Every time I speak with a client before beginning work on a Facebook page for them, I am sure to set realistic expectations when it comes to the touchy subject of number of fans. For all PageStarter orders specifically, my clients are small businesses and sole proprietors, and I always use Coca-Cola's Facebook public profile (formerly "page") as an example of what not to expect in terms of page growth rate. Right now, with 3.3 million fans and counting, Coca-Cola's profile is second in popularity only to President Barack Obama. But the real kicker here is that nobody working at Coca-Cola had to so much as lift a finger to achieve this; two honest-to-goodness coke fans just found a nice, high-quality image of the product, threw up a page in homage to their favorite carbonated beverage, and the page just exploded on its own.
Much as our first instinct may be to envy Coca-Cola's natural growth on Facebook, insanely popular profiles like Coca-Cola's might actually be more overwhelming or even frightening to those responsible for the company's branding than anything else. After all, when your goal is to carefully cultivate a certain image for your product, you're not about to feel comfortable entrusting that image's care to somebody else right away. Yet in our thoroughly-connected world, wherein some random guy on Facebook can inexplicably manage to draw over 3 million users to a page about your product, we're forced to recognize that whatever control we once believed ourselves to have was at best an illusion; you cannot control your consumers' perceptions of your product.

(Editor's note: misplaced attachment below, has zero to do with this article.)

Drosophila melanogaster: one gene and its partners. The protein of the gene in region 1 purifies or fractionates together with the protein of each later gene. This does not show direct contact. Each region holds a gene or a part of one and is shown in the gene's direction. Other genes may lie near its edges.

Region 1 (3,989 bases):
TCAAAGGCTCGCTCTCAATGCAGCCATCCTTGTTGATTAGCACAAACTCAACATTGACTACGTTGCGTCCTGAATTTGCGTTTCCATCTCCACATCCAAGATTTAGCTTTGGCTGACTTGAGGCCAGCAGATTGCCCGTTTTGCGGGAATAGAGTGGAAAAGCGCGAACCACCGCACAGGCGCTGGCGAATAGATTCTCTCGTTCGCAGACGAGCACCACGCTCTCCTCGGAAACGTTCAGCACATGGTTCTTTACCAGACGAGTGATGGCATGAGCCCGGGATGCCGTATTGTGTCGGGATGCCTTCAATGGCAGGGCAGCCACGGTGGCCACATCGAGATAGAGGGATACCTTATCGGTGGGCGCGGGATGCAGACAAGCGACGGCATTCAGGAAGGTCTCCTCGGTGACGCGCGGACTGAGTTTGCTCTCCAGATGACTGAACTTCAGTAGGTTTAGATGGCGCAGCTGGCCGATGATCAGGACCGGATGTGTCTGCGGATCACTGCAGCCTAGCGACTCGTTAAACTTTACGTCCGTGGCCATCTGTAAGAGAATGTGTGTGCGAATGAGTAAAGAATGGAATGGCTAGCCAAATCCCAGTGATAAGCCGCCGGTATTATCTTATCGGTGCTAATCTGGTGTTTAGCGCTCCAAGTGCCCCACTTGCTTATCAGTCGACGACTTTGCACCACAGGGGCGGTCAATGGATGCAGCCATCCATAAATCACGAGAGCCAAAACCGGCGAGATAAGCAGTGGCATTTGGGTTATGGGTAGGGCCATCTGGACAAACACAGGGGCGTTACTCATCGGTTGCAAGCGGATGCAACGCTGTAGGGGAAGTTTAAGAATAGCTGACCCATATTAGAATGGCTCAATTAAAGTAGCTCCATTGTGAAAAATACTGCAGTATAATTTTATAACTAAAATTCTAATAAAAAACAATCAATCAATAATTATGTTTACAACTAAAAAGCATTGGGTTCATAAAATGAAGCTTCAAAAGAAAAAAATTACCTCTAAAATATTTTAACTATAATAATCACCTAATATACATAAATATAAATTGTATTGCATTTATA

But here's where I get to the good news: those 3.3 million users who opted to become "fans" of an unofficial Coca-Cola profile on Facebook are all the proof any company or brand should need to show that consumers want to connect with your product, even if only out of pure loyalty. And while you may not be able to control consumer behavior, but social media makes it possible to learn from and work with your fan base! Though Coca-Cola's Facebook profile was created initially by a completely unaffiliated Facebook user, Facebook's ToS adjustments last year required Coca-Cola to either take over the page or delete it entirely. Perhaps surprisingly, Coca-Cola proposed a slightly different approach: the page would remain more or less the same, with the original creators continuing on as administrators - but sharing this access with some key Coca-Cola executives. Rather than lay claim to the page and use it to blast its fans weekly with Coca-Cola news and blatant advertising promotions, Coca-Cola decided to allow the page to be what the fans wanted it to be: an expression of their love for Coke. Consequently, the Facebook profile works really well with Coca-Cola's worldly image as a classic product enjoyed all around the world, and aside from multi-lingual wall posts from adoring fans from all over, they've also created a few albums reposting images published by their fans to show off their fanbase and coincidentally show them their appreciation.
Personally I do love that Coca-Cola didn't go all "big-brand" on the page by flooding it with glossy advertising images and promotions, but what do you guys think? Is there still more that Coca-Cola just isn't taking advantage of?
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